Let G be a covering group of H. The kernel K of the covering homomorphism is just the fiber over the identity in H and is a discrete normal subgroup of G. The kernel K is closed in G if and only if G is Hausdorff (and if and only if H is Hausdorff). Going in the other direction, if G is any topological group and K is a discrete normal subgroup of G then the quotient map p : G → G/K is a covering homomorphism.
As with all covering spaces, the fundamental group of G injects into the fundamental group of H. If G is path-connected then the quotient group is isomorphic to K. Since the fundamental group of a topological group is always abelian, every covering group is a normal covering space. The group K acts simply transitively on the fibers (which are just left cosets) by right multiplication. The group G is then a principal K-bundle over H.
If G is a covering group of H then the groups G and H are locally isomorphic. Moreover, given any two connected locally isomorphic groups H1 and H2, there exists a topological group G with discrete normal subgroups K1 and K2 such that H1 is isomorphic to G/K1 and H2 is isomorphic to G/K2.
Let H be a topological group and let G be a covering space of H. If G and H are both path-connected and locally path-connected, then for any choice of element e* in the fiber over e ∈ H, there exists a unique topological group structure on G, with e* as the identity, for which the covering map p : G → H is a homomorphism.
The construction is as follows. Let a and b be elements of G and let f and g be paths in G starting at e* and terminating at a and b respectively. Define a path h : I → H by h(t) = p(f(t))p(g(t)). By the path-lifting property of covering spaces there is a unique lift of h to G with initial point e*. The product ab is defined as the endpoint of this path. By construction we have p(ab) = p(a)p(b). One must show that this definition is independent of the choice of paths f and g, and also that the group operations are continuous.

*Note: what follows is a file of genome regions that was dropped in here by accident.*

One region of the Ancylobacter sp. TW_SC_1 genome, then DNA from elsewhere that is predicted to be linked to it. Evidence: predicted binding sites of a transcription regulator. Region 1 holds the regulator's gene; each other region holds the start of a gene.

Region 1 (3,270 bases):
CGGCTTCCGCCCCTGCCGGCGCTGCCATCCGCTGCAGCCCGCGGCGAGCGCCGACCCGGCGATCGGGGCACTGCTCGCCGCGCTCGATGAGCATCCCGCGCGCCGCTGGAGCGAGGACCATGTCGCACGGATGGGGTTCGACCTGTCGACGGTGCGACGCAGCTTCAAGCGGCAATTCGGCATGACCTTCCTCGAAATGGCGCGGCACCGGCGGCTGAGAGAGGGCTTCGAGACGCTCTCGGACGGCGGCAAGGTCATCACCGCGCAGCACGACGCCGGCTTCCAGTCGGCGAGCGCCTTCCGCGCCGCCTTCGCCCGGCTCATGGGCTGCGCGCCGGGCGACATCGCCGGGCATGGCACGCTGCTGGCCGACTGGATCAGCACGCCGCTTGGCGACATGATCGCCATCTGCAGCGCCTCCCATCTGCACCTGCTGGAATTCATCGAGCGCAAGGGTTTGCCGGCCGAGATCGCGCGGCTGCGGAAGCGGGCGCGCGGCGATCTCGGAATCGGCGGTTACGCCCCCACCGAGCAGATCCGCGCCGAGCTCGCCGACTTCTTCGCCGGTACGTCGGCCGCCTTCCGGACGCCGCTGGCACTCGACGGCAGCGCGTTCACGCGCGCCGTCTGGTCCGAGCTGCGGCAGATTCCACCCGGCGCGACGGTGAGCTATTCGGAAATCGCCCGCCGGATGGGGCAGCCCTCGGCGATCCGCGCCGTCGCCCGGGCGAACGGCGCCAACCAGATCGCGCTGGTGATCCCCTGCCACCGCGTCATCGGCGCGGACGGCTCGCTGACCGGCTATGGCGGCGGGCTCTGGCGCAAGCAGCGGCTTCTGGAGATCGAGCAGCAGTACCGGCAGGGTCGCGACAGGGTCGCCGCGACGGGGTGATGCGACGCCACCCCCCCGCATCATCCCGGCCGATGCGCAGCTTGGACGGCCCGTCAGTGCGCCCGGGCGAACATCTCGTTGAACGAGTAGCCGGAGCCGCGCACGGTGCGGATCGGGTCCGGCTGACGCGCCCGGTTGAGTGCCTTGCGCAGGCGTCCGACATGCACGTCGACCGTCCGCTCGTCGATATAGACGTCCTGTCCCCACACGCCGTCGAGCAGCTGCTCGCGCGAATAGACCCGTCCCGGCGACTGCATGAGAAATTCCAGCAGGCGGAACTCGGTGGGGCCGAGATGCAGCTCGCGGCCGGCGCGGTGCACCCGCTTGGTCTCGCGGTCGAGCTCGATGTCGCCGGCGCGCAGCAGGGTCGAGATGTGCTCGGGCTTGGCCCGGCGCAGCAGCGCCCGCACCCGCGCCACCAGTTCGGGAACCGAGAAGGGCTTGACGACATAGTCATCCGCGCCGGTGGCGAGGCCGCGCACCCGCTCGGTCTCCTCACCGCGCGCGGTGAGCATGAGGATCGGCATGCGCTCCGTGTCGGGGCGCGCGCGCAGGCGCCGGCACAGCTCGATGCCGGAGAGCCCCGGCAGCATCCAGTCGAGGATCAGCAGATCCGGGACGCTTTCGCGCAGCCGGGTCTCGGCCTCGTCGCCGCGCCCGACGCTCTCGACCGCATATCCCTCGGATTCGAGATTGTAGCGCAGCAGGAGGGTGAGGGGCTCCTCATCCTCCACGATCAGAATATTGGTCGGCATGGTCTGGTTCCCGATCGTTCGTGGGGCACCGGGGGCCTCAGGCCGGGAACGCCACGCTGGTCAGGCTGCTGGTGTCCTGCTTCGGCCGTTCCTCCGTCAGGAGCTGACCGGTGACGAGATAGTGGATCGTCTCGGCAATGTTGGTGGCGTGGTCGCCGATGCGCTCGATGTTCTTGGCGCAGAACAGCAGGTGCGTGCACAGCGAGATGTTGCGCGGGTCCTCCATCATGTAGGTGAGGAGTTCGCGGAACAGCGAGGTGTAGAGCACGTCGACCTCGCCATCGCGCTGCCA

If H is a path-connected, locally path-connected, and semilocally simply connected group then it has a universal cover. By the previous construction the universal cover can be made into a topological group with the covering map a continuous homomorphism. This group is called the universal covering group of H. There is also a more direct construction which we give below.
Let PH be the path group of H. That is, PH is the space of paths in H based at the identity together with the compact-open topology. The product of paths is given by pointwise multiplication, i.e. (fg)(t) = f(t)g(t). This gives PH the structure of a topological group. There is a natural group homomorphism PH → H which sends each path to its endpoint. The universal cover of H is given as the quotient of PH by the normal subgroup of null-homotopic loops. The projection PH → H descends to the quotient giving the covering map. One can show that the universal cover is simply connected and the kernel is just the fundamental group of H. That is, we have a short exact sequence
The above definitions and constructions all apply to the special case of Lie groups. In particular, every covering of a manifold is a manifold, and the covering homomorphism becomes a smooth map. Likewise, given any discrete normal subgroup of a Lie group the quotient group is a Lie group and the quotient map is a covering homomorphism.
Two Lie groups are locally isomorphic if and only if the their Lie algebras are isomorphic. This implies that a homomorphism φ : G → H of Lie groups is a covering homomorphism if and only if the induced map on Lie algebras
Since for every Lie algebra there is a unique simply connected Lie group G with Lie algebra , from this follows that the universal convering group of a connected Lie group H is the (unique) simply connected Lie group G having the same Lie algebra as H.